Noxopharm Ltd (ASX:NOX) has secured Investigational New Drug (IND) approval from the US Food and Drug Administration (FDA) for its DARRT-2 multi-national clinical study, paving the way for the trial to kick off in the United States.
The green light marks the second IND classification granted to cover the administration of Noxopharm’s anti-cancer drug candidate, Veyonda®, in US cancer patients.
So far, two prominent US cancer centres have volunteered to participate in the DARRT-2 study, which will take place over as many as 15 trial sites across Australia, France, Hungary and the United States and involve around 100 patients.
Specifically, the US’ largest and top-ranked comprehensive oncology institution, the Texas-based MD Anderson Cancer Center, and Los Angeles’ Beverly Hills Cancer Center sought to participate in the clinical trial and will serve as the study’s US sites.
“A major step forward”
Noxopharm chief medical officer (CMO) Dr Gisela Mautner said:” This is the second IND granted by the FDA for Veyonda and is an endorsement of our concept of seeing Veyonda become a companion treatment for other standard cancer treatments.
“FDA approval for the DARRT-2 study is a major step forward in our endeavour to expand access of American cancer patients to Veyonda.
“The interest of the MD Anderson Cancer Center, one of the top cancer centres in the US, is something we are very proud of. This will give our study a huge boost.
“Clearly, these achievements demonstrate that we have an excellent team in place that is highly competent and motivated to deliver results for patients, and for the company”.
MD Anderson Cancer Center assistant professor and radiation oncologist Dr Chad Tang echoed the CMO’s comments and said: “I am very excited to be the lead investigator at MD Anderson for this interesting trial.
"It will be an important study for patients with metastatic cancer who require low-dose radiation therapy.”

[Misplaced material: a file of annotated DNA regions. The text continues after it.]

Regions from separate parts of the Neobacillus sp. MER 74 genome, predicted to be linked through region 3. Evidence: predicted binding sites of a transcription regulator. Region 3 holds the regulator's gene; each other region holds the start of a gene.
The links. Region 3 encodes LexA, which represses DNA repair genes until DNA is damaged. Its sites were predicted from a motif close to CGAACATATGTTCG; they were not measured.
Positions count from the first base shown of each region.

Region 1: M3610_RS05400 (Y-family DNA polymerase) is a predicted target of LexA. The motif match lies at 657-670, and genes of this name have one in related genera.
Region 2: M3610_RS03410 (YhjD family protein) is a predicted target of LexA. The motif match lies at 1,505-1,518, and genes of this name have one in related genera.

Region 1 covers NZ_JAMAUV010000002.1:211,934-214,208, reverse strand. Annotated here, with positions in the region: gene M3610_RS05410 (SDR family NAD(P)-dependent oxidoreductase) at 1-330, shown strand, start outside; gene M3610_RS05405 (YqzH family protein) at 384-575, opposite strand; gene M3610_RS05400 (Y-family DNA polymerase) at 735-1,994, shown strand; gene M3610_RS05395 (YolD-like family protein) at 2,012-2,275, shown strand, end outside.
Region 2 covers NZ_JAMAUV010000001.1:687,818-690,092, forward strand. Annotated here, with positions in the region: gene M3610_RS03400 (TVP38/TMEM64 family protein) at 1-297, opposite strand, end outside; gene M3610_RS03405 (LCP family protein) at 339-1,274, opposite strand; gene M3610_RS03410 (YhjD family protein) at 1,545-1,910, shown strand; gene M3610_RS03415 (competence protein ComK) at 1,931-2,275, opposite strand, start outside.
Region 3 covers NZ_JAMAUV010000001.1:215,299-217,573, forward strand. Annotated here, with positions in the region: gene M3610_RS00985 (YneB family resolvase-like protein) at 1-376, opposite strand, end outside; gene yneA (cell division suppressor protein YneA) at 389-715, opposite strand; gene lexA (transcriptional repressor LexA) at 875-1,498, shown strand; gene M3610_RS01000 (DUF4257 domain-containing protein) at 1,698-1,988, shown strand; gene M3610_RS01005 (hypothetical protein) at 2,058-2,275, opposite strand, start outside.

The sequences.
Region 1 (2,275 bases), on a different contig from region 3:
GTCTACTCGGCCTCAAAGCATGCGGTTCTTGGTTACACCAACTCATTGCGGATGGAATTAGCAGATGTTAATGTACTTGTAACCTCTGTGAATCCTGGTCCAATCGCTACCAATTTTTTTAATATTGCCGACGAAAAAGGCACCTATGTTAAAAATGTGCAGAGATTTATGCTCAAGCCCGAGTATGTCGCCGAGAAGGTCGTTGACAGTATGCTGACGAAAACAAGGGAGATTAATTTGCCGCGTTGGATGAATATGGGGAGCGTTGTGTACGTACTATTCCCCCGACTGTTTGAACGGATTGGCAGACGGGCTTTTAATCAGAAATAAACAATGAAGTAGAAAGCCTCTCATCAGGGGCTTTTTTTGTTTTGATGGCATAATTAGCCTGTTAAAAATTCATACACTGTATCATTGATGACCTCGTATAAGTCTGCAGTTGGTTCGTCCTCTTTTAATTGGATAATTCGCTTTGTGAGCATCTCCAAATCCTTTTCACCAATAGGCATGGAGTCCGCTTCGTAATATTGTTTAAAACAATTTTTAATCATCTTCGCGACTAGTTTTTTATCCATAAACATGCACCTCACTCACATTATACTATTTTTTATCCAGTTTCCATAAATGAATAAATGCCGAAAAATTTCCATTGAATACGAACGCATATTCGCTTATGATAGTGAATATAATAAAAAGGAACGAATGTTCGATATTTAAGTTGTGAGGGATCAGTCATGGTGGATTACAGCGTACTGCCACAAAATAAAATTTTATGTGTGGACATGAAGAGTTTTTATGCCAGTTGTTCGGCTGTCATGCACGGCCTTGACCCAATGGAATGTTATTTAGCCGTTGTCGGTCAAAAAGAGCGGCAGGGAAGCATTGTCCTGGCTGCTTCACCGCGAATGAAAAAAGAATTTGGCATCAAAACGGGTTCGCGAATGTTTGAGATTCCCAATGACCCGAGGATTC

The DARRT-2 study
Noxopharm’s upcoming DARRT-2 trial will involve around 100 patients with progressive, metastatic prostate, breast or lung cancers that have failed standard treatment options and are eligible for low-dose, palliative external beam radiotherapy (RT) to a single lesion.
The clinical-stage drug development company will utilise a higher dose of its Veyonda drug candidate to generate the phenomenon of the abscopal response in cancer patients.
Abscopal response is when an immune/inflammatory response within a single lesion following low-dose radiotherapy, in turn, triggers a whole-of-body immune response that results in shrinkage of non-irradiated lesions elsewhere in the body.
Speaking to the phenomenon in an ASX announcement on the DARRT-2 study last month, Noxopharm CEO and managing director Dr Graham Kelly said: “The abscopal response is a highly attractive cancer treatment goal because it provides the opportunity for a major anti-cancer outcome from a generally safe and minimally invasive treatment.
“The challenge is that it is a very rare phenomenon that to date has proven difficult to reproduce on a consistent basis.
“Recent research has pointed to a reason for this being the need to block a certain type of repair process called autophagy of mitochondrial DNA damaged by the radiation.
“Other research points to idronoxil, the active ingredient in Veyonda, blocking autophagy.
“It is the combination of that effect and the drug’s known immuno-stimulatory effects, together with the earlier DARRT-1 trial data, that provides the confidence that we might have the ability to achieve consistently higher response rates to make DARRT a practical treatment option.”
An ethics review into the DARRT-2 study is currently underway in Australia, with Noxopharm expected to announce the sites and timing of patient recruitment for the trial down under very shortly.
International clinical research organisation Parexel will facilitate the study.